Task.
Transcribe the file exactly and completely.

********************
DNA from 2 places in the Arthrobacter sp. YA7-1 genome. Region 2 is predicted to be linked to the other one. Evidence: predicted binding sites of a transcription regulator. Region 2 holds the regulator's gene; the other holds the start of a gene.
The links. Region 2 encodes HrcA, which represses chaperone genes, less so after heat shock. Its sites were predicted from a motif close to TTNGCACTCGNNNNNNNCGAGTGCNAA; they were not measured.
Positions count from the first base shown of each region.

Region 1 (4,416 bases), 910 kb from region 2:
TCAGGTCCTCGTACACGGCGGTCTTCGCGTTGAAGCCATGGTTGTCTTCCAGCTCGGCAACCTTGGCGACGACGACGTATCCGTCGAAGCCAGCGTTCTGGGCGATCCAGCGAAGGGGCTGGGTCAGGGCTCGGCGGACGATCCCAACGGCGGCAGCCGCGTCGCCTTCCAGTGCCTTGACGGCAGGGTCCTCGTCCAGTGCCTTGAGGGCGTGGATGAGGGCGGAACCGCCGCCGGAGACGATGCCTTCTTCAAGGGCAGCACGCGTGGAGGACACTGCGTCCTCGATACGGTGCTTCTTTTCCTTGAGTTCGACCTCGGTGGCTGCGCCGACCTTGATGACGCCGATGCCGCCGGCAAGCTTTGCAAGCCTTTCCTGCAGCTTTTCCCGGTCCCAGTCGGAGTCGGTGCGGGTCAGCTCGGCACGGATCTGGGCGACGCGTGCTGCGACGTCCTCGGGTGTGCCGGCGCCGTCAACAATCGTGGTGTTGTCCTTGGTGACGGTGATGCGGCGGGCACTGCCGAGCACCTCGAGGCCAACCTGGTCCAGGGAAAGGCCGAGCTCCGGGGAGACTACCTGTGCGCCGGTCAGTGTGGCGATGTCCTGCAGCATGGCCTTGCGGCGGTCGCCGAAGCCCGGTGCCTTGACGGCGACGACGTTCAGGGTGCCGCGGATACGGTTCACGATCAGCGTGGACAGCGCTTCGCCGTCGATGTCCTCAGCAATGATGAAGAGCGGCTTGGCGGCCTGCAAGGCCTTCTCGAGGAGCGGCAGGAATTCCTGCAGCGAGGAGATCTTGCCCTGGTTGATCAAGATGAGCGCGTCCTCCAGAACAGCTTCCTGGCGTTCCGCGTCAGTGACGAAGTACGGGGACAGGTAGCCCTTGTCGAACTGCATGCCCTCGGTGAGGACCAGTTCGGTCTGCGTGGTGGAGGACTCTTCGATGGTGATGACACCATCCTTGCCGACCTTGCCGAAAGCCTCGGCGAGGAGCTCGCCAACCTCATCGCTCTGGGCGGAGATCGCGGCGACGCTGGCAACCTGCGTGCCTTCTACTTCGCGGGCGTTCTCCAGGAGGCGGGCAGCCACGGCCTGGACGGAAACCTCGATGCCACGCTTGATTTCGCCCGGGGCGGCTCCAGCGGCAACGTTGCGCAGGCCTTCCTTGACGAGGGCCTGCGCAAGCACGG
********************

DNA from 2 places in the Arthrobacter sp. YA7-1 genome. Region 2 is predicted to be linked to the other one. Evidence: predicted binding sites of a transcription regulator. Region 2 holds the regulator's gene; the other holds the start of a gene.
The links. Region 2 encodes HrcA, which represses chaperone genes, less so after heat shock. Its sites were predicted from a motif close to TTNGCACTCGNNNNNNNCGAGTGCNAA; they were not measured.
Positions count from the first base shown of each region.

Region 1 (4,416 bases), 910 kb from region 2:
TCAGGTCCTCGTACACGGCGGTCTTCGCGTTGAAGCCATGGTTGTCTTCCAGCTCGGCAACCTTGGCGACGACGACGTATCCGTCGAAGCCAGCGTTCTGGGCGATCCAGCGAAGGGGCTGGGTCAGGGCTCGGCGGACGATCCCAACGGCGGCAGCCGCGTCGCCTTCCAGTGCCTTGACGGCAGGGTCCTCGTCCAGTGCCTTGAGGGCGTGGATGAGGGCGGAACCGCCGCCGGAGACGATGCCTTCTTCAAGGGCAGCACGCGTGGAGGACACTGCGTCCTCGATACGGTGCTTCTTTTCCTTGAGTTCGACCTCGGTGGCTGCGCCGACCTTGATGACGCCGATGCCGCCGGCAAGCTTTGCAAGCCTTTCCTGCAGCTTTTCCCGGTCCCAGTCGGAGTCGGTGCGGGTCAGCTCGGCACGGATCTGGGCGACGCGTGCTGCGACGTCCTCGGGTGTGCCGGCGCCGTCAACAATCGTGGTGTTGTCCTTGGTGACGGTGATGCGGCGGGCACTGCCGAGCACCTCGAGGCCAACCTGGTCCAGGGAAAGGCCGAGCTCCGGGGAGACTACCTGTGCGCCGGTCAGTGTGGCGATGTCCTGCAGCATGGCCTTGCGGCGGTCGCCGAAGCCCGGTGCCTTGACGGCGACGACGTTCAGGGTGCCGCGGATACGGTTCACGATCAGCGTGGACAGCGCTTCGCCGTCGATGTCCTCAGCAATGATGAAGAGCGGCTTGGCGGCCTGCAAGGCCTTCTCGAGGAGCGGCAGGAATTCCTGCAGCGAGGAGATCTTGCCCTGGTTGATCAAGATGAGCGCGTCCTCCAGAACAGCTTCCTGGCGTTCCGCGTCAGTGACGAAGTACGGGGACAGGTAGCCCTTGTCGAACTGCATGCCCTCGGTGAGGACCAGTTCGGTCTGCGTGGTGGAGGACTCTTCGATGGTGATGACACCATCCTTGCCGACCTTGCCGAAAGCCTCGGCGAGGAGCTCGCCAACCTCATCGCTCTGGGCGGAGATCGCGGCGACGCTGGCAACCTGCGTGCCTTCTACTTCGCGGGCGTTCTCCAGGAGGCGGGCAGCCACGGCCTGGACGGAAACCTCGATGCCACGCTTGATTTCGCCCGGGGCGGCTCCAGCGGCAACGTTGCGCAGGCCTTCCTTGACGAGGGCCTGCGCAAGCACGG